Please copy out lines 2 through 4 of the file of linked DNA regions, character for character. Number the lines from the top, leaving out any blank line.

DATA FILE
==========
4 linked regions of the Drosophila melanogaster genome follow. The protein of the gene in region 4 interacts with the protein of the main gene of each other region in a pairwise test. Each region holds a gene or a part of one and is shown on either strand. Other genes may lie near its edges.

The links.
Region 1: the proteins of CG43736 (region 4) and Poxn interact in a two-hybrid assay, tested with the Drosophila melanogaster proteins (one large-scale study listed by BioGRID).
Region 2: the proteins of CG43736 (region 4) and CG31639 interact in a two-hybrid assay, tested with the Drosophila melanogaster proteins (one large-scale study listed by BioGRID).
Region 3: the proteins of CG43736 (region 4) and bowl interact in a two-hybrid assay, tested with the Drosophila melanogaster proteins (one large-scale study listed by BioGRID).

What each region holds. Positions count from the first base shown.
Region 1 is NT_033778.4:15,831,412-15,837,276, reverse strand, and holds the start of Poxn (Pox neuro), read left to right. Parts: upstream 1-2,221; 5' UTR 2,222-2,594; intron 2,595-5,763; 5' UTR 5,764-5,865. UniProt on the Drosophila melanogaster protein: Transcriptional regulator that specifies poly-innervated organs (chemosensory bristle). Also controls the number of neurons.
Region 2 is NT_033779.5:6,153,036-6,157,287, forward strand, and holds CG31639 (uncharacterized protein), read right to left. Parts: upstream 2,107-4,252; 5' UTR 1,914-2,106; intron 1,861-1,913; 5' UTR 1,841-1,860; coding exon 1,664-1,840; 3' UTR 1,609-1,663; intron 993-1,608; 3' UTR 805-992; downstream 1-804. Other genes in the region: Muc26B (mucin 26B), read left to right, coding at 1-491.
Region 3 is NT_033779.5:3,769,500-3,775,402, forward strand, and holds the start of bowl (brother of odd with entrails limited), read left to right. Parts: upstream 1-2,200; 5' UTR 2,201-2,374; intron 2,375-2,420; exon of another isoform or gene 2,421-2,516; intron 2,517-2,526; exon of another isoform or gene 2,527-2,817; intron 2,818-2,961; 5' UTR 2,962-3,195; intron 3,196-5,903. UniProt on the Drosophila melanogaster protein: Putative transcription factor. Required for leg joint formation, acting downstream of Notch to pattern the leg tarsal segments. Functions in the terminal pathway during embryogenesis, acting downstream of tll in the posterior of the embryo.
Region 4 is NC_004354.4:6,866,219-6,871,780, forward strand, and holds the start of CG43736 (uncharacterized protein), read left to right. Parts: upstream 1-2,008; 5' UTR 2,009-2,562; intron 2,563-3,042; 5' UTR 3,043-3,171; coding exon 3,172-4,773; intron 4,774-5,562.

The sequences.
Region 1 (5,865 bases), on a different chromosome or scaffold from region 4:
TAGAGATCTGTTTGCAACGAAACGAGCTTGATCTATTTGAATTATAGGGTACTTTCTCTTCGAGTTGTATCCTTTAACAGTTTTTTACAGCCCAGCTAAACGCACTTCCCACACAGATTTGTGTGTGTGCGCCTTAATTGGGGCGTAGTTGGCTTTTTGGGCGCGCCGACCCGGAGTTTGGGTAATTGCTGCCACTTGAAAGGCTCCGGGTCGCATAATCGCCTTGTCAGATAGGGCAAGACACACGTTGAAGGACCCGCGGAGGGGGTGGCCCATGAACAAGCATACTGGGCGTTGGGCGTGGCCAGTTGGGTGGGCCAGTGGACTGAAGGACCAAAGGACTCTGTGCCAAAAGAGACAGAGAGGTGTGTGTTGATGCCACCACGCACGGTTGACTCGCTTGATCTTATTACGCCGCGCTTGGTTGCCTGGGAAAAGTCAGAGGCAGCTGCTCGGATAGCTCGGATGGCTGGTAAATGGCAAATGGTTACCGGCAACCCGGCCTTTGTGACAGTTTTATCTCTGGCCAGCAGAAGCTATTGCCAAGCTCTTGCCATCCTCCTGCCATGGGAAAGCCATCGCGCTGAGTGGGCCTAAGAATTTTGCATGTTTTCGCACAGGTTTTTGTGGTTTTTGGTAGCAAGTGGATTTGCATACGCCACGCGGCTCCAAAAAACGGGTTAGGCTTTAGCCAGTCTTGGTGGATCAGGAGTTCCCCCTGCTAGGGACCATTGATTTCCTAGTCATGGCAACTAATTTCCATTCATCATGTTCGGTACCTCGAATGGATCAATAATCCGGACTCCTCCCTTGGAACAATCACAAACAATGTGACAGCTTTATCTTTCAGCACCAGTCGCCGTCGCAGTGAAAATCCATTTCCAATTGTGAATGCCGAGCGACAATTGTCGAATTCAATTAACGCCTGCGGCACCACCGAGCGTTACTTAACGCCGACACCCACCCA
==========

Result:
The links.
Region 1: the proteins of CG43736 (region 4) and Poxn interact in a two-hybrid assay, tested with the Drosophila melanogaster proteins (one large-scale study listed by BioGRID).
Region 2: the proteins of CG43736 (region 4) and CG31639 interact in a two-hybrid assay, tested with the Drosophila melanogaster proteins (one large-scale study listed by BioGRID).